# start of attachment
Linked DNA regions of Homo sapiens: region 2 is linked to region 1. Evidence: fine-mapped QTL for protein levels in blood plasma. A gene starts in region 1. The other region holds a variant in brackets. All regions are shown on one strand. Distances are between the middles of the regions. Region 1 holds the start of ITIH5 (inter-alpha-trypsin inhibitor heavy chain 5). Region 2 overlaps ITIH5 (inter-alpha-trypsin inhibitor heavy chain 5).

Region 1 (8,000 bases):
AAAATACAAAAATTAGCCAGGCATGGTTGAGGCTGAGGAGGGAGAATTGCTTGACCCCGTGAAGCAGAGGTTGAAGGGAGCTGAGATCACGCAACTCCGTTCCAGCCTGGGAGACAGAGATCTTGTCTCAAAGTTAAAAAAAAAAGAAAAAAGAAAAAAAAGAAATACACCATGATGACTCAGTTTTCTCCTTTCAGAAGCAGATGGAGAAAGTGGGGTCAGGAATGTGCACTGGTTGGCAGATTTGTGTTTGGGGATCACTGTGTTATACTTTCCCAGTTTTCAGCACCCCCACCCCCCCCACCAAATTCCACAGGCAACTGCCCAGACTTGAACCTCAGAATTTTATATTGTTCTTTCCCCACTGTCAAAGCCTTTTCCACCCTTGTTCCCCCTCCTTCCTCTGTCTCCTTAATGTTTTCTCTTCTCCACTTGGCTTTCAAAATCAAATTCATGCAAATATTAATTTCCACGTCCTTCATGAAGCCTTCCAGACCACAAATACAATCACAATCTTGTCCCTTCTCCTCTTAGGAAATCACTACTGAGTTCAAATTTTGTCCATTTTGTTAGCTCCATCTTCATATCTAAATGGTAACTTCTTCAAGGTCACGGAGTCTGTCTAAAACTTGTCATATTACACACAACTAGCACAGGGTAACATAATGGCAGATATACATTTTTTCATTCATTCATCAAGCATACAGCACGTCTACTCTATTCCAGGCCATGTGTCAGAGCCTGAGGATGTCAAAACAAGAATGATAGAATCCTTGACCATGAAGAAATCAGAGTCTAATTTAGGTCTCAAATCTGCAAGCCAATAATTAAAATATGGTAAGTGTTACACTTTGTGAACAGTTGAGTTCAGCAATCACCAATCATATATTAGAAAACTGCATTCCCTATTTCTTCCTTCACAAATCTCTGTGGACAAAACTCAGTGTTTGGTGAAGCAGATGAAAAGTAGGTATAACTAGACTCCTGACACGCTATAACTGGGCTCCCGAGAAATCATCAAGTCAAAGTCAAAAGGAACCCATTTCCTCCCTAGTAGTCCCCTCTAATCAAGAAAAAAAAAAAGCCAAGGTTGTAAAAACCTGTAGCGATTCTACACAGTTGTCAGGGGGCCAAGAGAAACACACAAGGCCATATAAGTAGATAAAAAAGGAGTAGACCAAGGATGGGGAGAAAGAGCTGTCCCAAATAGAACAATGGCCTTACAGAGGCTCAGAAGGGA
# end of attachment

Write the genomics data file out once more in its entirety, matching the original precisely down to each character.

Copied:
Linked DNA regions of Homo sapiens: region 2 is linked to region 1. Evidence: fine-mapped QTL for protein levels in blood plasma. A gene starts in region 1. The other region holds a variant in brackets. All regions are shown on one strand. Distances are between the middles of the regions. Region 1 holds the start of ITIH5 (inter-alpha-trypsin inhibitor heavy chain 5). Region 2 overlaps ITIH5 (inter-alpha-trypsin inhibitor heavy chain 5).

Region 1 (8,000 bases):
AAAATACAAAAATTAGCCAGGCATGGTTGAGGCTGAGGAGGGAGAATTGCTTGACCCCGTGAAGCAGAGGTTGAAGGGAGCTGAGATCACGCAACTCCGTTCCAGCCTGGGAGACAGAGATCTTGTCTCAAAGTTAAAAAAAAAAGAAAAAAGAAAAAAAAGAAATACACCATGATGACTCAGTTTTCTCCTTTCAGAAGCAGATGGAGAAAGTGGGGTCAGGAATGTGCACTGGTTGGCAGATTTGTGTTTGGGGATCACTGTGTTATACTTTCCCAGTTTTCAGCACCCCCACCCCCCCCACCAAATTCCACAGGCAACTGCCCAGACTTGAACCTCAGAATTTTATATTGTTCTTTCCCCACTGTCAAAGCCTTTTCCACCCTTGTTCCCCCTCCTTCCTCTGTCTCCTTAATGTTTTCTCTTCTCCACTTGGCTTTCAAAATCAAATTCATGCAAATATTAATTTCCACGTCCTTCATGAAGCCTTCCAGACCACAAATACAATCACAATCTTGTCCCTTCTCCTCTTAGGAAATCACTACTGAGTTCAAATTTTGTCCATTTTGTTAGCTCCATCTTCATATCTAAATGGTAACTTCTTCAAGGTCACGGAGTCTGTCTAAAACTTGTCATATTACACACAACTAGCACAGGGTAACATAATGGCAGATATACATTTTTTCATTCATTCATCAAGCATACAGCACGTCTACTCTATTCCAGGCCATGTGTCAGAGCCTGAGGATGTCAAAACAAGAATGATAGAATCCTTGACCATGAAGAAATCAGAGTCTAATTTAGGTCTCAAATCTGCAAGCCAATAATTAAAATATGGTAAGTGTTACACTTTGTGAACAGTTGAGTTCAGCAATCACCAATCATATATTAGAAAACTGCATTCCCTATTTCTTCCTTCACAAATCTCTGTGGACAAAACTCAGTGTTTGGTGAAGCAGATGAAAAGTAGGTATAACTAGACTCCTGACACGCTATAACTGGGCTCCCGAGAAATCATCAAGTCAAAGTCAAAAGGAACCCATTTCCTCCCTAGTAGTCCCCTCTAATCAAGAAAAAAAAAAAGCCAAGGTTGTAAAAACCTGTAGCGATTCTACACAGTTGTCAGGGGGCCAAGAGAAACACACAAGGCCATATAAGTAGATAAAAAAGGAGTAGACCAAGGATGGGGAGAAAGAGCTGTCCCAAATAGAACAATGGCCTTACAGAGGCTCAGAAGGGA